15 March 2010

The Joy of Bicycles in Mexico City

Reforma Sunday Angel
After my recent visit to México City I am left with a myriad of impressions from all the different events. I'll get to blogging about them but sitting here wondering where to start there is one thing that keeps elbowing itself to the forefront of my mind.

Joy. The joy of cycling.

Each Sunday, the massive Reforma boulevard in the heart of the city is closed off to cars until 14:00. The citizens of the city take to Reforma to... go for a bike ride.

I've been on bike rides in many cities over the past couple of years but for some reason the experience in Mexico City last week was simplified and yet poignant. When riding in the very inspiring Critical Mass in Budapest you are actutely aware that there is a purpose overshadowing the simple art of going for a bike ride. There is politics and societal change on a big ol' soapbox. Which is great, sure, but in Mexico City it was just... a bike ride.

Thousands of people enjoying the simple joy of cycling. Not out to prove anything, not intent on being seen and keen to show off their 'gear' or what have you. Just families, friends, couples riding up and down the boulevard.

I can't actually remember experiencing this sensation before on my copenhagenize travels. Perhaps the bike ride in La Rochelle, France comes close, but it is still far off the mark.

Reforma Sunday Smile
This smile from one of four young friends on funky bicycles says it all. Summed up right there.

Reforma Sunday Family Reforma Sunday Crowd_1
Reforma Sunday Father Daughte Reforma Sunday Family Crowd
The number of families, large and small, was amazing. So many kids, too. Reforma has a the smoothest, newest asphalt surface so it was wonderful to ride on.

The idea stems from Bogotá, where these closed off streets have been happening for a few years. It's a brilliant idea and a great step on the way to reestablishing the bicycle on the urban landscape. I have heard, however, that the police in Bogotá are now confiscating bicycles from people who don't wear a helmet. [No reports of car confiscations for automotive traffic violations]. So thanks, Bogotá, for the previous inspiration. Hope you enjoyed your stay in the urban cycling spotlight. Shame you have to go.

Reforma Sunday Piggyback Reforma Sunday Father and Daughter 2
Here's my friend Peter handing out a flyer for the Dreams on Wheels exhibition to a father and daughter. And, on the right, a dad on a Kickbike giving his daughter a push.

The street is closed to traffic but there are a couple of massive roundabouts where we had to stop for cross traffic. I'm guessing we had a stretch of about 4 km to ride on, not including the traffic calmed old town up near Zocalo. Eight lanes of take-it-easy and enjoy-the-ride goodness in the splendid Mexican sun. Far from any destructive and virtually pornographic obsession with safety.

Reforma Sunday Pink Trike Reforma Sunday Trike
I loved seeing the great numbers of kids on trikes or bikes with training wheels out with their mums and dads.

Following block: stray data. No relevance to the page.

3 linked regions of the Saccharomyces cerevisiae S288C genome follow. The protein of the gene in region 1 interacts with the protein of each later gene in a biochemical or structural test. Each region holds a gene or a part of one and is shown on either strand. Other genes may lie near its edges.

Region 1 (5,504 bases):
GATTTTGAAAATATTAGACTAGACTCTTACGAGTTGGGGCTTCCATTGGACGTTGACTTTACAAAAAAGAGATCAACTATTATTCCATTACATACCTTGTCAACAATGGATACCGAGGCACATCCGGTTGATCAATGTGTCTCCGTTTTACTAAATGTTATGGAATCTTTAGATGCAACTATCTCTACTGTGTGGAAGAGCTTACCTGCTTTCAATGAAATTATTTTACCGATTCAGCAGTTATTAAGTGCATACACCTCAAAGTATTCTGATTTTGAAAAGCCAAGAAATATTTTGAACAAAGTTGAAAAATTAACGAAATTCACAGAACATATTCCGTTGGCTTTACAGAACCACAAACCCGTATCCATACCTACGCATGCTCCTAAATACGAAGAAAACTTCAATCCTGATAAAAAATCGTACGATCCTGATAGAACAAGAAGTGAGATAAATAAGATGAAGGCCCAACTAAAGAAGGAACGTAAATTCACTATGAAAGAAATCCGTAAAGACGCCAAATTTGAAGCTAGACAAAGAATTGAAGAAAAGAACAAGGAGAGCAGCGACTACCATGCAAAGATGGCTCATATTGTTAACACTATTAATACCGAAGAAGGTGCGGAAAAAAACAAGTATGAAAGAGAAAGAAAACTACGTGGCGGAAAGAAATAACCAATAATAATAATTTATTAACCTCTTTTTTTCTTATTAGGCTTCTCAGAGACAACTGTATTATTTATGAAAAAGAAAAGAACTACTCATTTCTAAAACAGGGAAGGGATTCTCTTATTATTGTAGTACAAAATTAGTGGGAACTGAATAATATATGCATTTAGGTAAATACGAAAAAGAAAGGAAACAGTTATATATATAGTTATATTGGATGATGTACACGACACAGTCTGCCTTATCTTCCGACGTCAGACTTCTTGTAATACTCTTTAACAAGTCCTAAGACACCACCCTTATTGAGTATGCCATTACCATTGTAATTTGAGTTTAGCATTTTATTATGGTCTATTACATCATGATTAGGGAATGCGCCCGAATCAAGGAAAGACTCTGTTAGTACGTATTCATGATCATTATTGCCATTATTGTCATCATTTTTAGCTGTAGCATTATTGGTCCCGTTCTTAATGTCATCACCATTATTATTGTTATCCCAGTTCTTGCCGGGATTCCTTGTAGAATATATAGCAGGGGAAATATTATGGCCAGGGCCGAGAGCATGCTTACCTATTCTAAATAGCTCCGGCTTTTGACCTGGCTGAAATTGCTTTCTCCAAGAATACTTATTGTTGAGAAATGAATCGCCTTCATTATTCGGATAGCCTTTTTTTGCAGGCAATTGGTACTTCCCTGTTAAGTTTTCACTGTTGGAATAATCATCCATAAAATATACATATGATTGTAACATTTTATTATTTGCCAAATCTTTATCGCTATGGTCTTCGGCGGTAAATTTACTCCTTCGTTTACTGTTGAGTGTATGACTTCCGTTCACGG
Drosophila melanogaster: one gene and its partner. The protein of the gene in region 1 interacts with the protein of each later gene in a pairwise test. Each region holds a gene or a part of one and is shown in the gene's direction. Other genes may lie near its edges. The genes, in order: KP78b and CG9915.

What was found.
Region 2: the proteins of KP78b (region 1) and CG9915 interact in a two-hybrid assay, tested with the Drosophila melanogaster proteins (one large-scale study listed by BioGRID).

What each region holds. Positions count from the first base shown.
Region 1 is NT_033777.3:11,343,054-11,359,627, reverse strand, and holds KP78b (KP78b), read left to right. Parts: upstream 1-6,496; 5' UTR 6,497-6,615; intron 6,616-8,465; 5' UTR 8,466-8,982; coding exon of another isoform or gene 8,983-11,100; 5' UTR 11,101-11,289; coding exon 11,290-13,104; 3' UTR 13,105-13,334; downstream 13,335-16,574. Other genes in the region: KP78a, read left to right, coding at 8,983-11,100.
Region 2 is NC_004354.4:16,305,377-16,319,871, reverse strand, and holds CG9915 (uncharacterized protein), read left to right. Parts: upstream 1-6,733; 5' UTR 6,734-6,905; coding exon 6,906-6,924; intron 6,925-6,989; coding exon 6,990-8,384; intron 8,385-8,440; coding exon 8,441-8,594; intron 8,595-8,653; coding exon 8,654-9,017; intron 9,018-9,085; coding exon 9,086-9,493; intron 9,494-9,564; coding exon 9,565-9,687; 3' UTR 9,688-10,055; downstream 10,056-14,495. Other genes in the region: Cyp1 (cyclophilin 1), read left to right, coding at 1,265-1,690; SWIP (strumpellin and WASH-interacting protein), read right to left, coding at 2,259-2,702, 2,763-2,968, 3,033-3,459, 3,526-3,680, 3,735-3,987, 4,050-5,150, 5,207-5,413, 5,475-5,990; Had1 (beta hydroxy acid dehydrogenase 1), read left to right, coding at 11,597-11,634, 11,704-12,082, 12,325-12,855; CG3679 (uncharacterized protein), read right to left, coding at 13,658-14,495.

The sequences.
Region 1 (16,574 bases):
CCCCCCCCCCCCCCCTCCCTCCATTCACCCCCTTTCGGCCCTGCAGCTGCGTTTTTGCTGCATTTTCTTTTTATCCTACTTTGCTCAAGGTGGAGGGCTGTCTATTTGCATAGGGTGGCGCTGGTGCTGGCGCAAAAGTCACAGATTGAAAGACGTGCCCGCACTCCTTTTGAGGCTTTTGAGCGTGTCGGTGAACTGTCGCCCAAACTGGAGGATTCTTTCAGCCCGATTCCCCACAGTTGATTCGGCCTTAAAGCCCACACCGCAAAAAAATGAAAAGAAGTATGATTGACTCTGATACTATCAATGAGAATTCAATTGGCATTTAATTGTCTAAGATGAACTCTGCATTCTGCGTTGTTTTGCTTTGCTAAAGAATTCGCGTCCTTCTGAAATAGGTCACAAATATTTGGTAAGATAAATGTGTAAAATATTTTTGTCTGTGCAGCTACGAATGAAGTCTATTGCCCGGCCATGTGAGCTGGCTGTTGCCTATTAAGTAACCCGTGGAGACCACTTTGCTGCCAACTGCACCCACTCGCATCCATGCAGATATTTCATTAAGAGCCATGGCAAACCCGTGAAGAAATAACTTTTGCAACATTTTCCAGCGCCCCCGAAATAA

Reforma Sunday Chopper Heaven
Bicycle-wise, there was the wildest collection of bikes to be seen. Old cruisers, chunky mountain bikes, Chinese workhorse bikes, you name it. And, like above, an astonishing number of retro-chopper bikes, like right out of my childhood. Unbelievable.

Reforma Sunday I Bike CPH
And the ever-present I Bike CPH t-shirt.
Reforma Sunday Dog
And dogs in baskets.
Reforma Sunday Standing Room
And the occasional new bike from Mexico City's recently launched Ecobici bike share programme.

Ah. The simple joy of going for a bike ride.

4 comments:

didrik said...

Mmmmmmm. Just going for a bike ride. I remember those days. When riding your bike was just that and not a revolution or athletic accomplishment or daredevil stunt. Will they ever return to the masses?

lagatta à montréal said...

¡Maravilloso!

didirk mmmmmm indeed. Not that I have anything about actual athletes' accomplishments - on the contrary, I'm a keen fan of the leg of the Women's World Cup that runs here, the Criterium right in my neighbourhood (Petite Italie).

But being a 50-something woman who has really improved my mobility (bout of painful and debilitating arthritis) by stepping up my cycling to include harder "rides" as well as commutes and errands is an accomplishment too. And I can't think of a nicer accomplishment than all those lovely padres y madres so lovingly helping their little ones master their trikes or bikes.

A colleague who lives in Mexico (DF) says the traffic is utterly death-defying and can scarcely dream of making that huge city cyclable - but I think that is one of the best motivations for "Sueños sobre ruedas". One can't seriously contemplate a world of ecological and social justice without cities where the humble bicycle is a key mode of transport ... and of pleasure. We imagine families, romantic couples, bands of friends young and old - the associations are so dreamy.

Mikael, I'm sure you'll have more about how to get from here (kof, kof) to there?

Adrienne Johnson said...

It is a shame you were not in SF for a Sunday Streets. It is very much the same- streets closed off for no other reason to give the people space to ride and play. It is glorious every time : )

I still miss Mexico... thanks for the shots!

perlita said...

And this is just Mexico City, you have to come to Guadalajara and see the Cycle Chic here..

Nice shots.